South American Palm Weevil: Identification & Control Methods

South American palm weevils are small bugs that can cause big damage.

A South American palm weevil on a stick
(Image credit: Modify260 / Getty Images)

The South American palm weevil is a very small bug that has the potential to cause very big problems. Native to Mexico, Central America, and South America, this invasive weevil eats the foliage of many different kinds of palm trees, while its larvae eat the heart of the palms, causing much damage.

What Is the South American Palm Weevil?

South American palm weevils are small insects, some 1.5 to 2 inches (4 to 5 cm) long as adults. They have a hard black shell with a small, round head and a long, curved mouthpiece. These weevils carry the scientific name of Rhynchophorus palmarum, and present an important threat to the palm industries in California and Texas.

The adult uses its mouthpiece to eat parts of the palm host, but the primary threats to the palm come from the larvae. A female palm weevil lays eggs in the host tree, and as they develop into larvae, they eat into the trees to consume the palm heart, severely damaging and often killing the palm.

There is a second major issue with the South America palm weevil in California and Texas. This is the fact that the larvae can carry and transmit the nematode, Bursaphelenchus cocophilus, resulting in the red-ring disease in coconut and oil palms. Palm trees infected with red ring disease die within 2 to 4 months.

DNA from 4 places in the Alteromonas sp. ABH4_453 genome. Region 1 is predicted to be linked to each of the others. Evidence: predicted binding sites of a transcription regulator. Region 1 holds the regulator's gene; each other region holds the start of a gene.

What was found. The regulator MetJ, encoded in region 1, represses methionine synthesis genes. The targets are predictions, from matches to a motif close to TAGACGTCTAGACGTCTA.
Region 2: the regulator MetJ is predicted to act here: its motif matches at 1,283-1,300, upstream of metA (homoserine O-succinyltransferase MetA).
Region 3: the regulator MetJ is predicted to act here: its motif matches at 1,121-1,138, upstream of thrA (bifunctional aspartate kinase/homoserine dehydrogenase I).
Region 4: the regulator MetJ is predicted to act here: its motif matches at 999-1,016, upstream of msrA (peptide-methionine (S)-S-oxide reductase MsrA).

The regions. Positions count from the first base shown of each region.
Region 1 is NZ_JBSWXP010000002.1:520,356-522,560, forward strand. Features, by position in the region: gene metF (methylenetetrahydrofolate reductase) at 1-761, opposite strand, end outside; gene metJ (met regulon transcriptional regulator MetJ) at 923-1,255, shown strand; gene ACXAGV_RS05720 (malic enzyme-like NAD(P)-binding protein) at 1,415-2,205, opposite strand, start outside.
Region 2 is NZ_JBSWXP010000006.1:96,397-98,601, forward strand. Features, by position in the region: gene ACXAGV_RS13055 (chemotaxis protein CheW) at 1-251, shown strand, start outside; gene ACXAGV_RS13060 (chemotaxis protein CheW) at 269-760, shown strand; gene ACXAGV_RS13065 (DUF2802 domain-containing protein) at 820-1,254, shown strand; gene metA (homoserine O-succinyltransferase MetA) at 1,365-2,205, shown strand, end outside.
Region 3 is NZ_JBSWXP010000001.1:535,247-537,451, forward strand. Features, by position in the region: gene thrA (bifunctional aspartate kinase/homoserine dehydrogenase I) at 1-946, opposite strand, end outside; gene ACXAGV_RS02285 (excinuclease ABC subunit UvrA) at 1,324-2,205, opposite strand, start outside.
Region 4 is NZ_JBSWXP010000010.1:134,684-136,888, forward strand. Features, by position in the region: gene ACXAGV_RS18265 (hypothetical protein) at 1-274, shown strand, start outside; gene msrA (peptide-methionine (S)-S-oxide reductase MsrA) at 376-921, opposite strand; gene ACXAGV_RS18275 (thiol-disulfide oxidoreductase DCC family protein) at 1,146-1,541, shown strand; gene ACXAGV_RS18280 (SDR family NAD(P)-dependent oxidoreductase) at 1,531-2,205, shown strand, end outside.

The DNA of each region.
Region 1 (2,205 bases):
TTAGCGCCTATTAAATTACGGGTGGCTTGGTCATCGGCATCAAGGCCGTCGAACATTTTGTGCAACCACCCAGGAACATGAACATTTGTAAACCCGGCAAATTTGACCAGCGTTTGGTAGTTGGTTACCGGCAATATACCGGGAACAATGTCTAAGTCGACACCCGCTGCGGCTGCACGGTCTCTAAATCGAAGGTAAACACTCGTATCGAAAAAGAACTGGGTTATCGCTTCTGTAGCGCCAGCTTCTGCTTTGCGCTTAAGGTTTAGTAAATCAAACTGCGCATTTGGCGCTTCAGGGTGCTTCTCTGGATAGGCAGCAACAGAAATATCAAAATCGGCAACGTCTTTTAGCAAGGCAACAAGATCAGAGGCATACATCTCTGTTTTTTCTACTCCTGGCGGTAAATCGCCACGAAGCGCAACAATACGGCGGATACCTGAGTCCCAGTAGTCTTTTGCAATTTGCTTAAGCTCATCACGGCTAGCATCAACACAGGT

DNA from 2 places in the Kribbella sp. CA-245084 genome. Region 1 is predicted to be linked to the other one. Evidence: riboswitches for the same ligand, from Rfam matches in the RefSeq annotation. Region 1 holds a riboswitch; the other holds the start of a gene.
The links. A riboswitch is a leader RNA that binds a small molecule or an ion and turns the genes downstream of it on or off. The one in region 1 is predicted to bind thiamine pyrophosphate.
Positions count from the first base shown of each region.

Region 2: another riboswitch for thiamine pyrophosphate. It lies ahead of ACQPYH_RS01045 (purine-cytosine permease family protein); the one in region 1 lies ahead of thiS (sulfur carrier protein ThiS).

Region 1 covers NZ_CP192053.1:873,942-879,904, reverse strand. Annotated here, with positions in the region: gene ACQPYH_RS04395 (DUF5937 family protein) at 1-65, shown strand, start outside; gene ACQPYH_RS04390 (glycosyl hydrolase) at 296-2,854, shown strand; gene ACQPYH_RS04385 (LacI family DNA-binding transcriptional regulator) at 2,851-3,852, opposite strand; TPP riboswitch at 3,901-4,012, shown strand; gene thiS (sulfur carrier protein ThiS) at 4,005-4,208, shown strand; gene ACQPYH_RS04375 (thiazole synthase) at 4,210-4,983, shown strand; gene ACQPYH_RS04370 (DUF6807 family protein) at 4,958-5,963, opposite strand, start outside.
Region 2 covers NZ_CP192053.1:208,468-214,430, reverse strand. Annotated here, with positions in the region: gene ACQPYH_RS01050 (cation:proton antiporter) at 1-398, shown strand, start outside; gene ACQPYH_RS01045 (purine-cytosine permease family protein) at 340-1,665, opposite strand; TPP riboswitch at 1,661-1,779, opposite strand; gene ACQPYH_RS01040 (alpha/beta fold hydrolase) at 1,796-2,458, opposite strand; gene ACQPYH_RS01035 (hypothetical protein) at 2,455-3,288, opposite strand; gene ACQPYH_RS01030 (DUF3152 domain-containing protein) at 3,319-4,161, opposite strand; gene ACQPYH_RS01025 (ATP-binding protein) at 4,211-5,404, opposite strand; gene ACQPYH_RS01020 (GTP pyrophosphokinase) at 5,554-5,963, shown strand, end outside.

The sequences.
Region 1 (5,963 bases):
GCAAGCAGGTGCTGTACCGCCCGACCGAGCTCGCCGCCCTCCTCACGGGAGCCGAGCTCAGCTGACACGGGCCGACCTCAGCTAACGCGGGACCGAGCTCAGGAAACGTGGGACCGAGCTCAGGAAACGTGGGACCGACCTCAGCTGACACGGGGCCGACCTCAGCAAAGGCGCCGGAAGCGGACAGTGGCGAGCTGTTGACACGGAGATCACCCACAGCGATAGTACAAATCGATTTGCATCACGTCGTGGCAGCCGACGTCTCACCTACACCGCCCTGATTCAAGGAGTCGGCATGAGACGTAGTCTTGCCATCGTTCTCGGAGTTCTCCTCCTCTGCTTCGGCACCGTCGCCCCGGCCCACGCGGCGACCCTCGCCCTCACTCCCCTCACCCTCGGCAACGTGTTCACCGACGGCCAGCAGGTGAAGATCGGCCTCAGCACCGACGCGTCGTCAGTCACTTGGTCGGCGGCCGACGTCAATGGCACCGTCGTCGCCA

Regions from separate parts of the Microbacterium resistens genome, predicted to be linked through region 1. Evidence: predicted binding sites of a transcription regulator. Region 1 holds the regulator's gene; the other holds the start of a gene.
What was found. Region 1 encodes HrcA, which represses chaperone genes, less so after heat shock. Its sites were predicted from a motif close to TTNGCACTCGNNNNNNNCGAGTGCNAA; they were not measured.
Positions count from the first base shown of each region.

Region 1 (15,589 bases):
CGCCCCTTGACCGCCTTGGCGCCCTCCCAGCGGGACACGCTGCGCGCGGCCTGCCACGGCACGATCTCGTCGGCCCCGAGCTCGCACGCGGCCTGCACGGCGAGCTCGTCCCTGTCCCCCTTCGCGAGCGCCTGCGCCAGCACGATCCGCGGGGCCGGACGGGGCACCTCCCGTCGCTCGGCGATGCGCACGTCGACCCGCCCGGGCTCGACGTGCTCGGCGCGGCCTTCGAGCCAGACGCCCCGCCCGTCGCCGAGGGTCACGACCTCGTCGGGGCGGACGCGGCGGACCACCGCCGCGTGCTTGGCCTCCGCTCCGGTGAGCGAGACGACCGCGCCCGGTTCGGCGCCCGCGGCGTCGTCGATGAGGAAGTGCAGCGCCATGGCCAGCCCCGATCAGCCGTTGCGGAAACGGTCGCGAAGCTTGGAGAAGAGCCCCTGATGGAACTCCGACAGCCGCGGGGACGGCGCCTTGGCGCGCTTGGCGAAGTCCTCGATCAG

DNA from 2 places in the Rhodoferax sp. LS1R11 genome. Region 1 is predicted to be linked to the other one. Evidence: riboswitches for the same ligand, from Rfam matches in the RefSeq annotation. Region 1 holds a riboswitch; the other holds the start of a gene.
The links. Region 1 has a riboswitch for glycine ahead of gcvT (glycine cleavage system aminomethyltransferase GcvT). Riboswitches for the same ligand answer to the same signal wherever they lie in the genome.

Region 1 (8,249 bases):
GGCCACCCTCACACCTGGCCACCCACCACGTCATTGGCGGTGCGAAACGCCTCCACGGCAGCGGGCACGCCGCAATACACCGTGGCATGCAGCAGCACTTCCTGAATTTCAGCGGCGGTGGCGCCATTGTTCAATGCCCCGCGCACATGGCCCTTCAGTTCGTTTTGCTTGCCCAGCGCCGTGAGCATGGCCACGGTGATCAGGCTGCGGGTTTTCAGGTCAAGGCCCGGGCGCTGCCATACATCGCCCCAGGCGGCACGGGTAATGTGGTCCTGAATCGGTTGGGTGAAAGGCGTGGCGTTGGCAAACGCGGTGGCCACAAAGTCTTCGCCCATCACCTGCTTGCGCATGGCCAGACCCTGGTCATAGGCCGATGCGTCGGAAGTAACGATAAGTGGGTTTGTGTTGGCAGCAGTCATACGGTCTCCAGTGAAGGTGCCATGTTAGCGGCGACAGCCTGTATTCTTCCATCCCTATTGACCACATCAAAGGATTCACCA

South American Palm Weevil Life Cycle

South American palm weevils begin life as eggs. A female adult lays eggs - sometimes as many as 700 - on the host palms. The eggs hatch in five days or less into larvae, which feed on live plant tissues, often the heart of the palm.

The larval period takes eight weeks and is followed by the prepupal stage that takes up to 17 days. During the prepupal stage, larvae create cocoons from palm fibers. This is followed by the pupal stage that lasts for up to three weeks before emerging as adults. Adult females can live for seven weeks while males can live a week longer. During this time, the female lays eggs.

Identifying South American Palm Weevil Damage

If your palms are damaged by the South American palm weevil, it isn’t likely to escape your notice. The palm leaves turn yellow and emerging leaves dry out and die. The leaf death occurs from the crown and moves down, causing the center of the crown to droop and collapse.

Larvae dig out galleries in the leaves and stems. These are very evident when the palm is heavily infested. Damage is enormous and rapid. An adult coconut palm can be killed in just six weeks by as few as 30 hungry larvae. Infested trees emit a strong, unpleasant odor.

The deadly red ring disease causes characteristic “red rings” in the interior of the tree stem. Trees infected usually die within four months of first showing symptoms.

South American Palm Weevil Control

Once a palm tree is infested with South American palm weevils, its prognosis is poor. No South American palm weevil treatment has been proven effective in saving the tree. Insecticides exist and can sometimes work against this pest if used early enough but scientists do not feel confident about what dose will work at what time. The insecticide “Endrin” has shown some promise in controlling palm weevil populations, but it is extremely expensive..

Some tout the benefits of South American palm weevil traps. While these can be useful in reducing weevil populations, they are rarely effective in saving an infected palm tree.

Note: Any recommendations pertaining to the use of chemicals are for informational purposes only. Chemical control should only be used as a last resort, as organic approaches are safer and more environmentally friendly.

Teo Spengler

Teo Spengler has been gardening for 30 years. She is a docent at the San Francisco Botanical Garden. Her passion is trees, 250 of which she has planted on her land in France.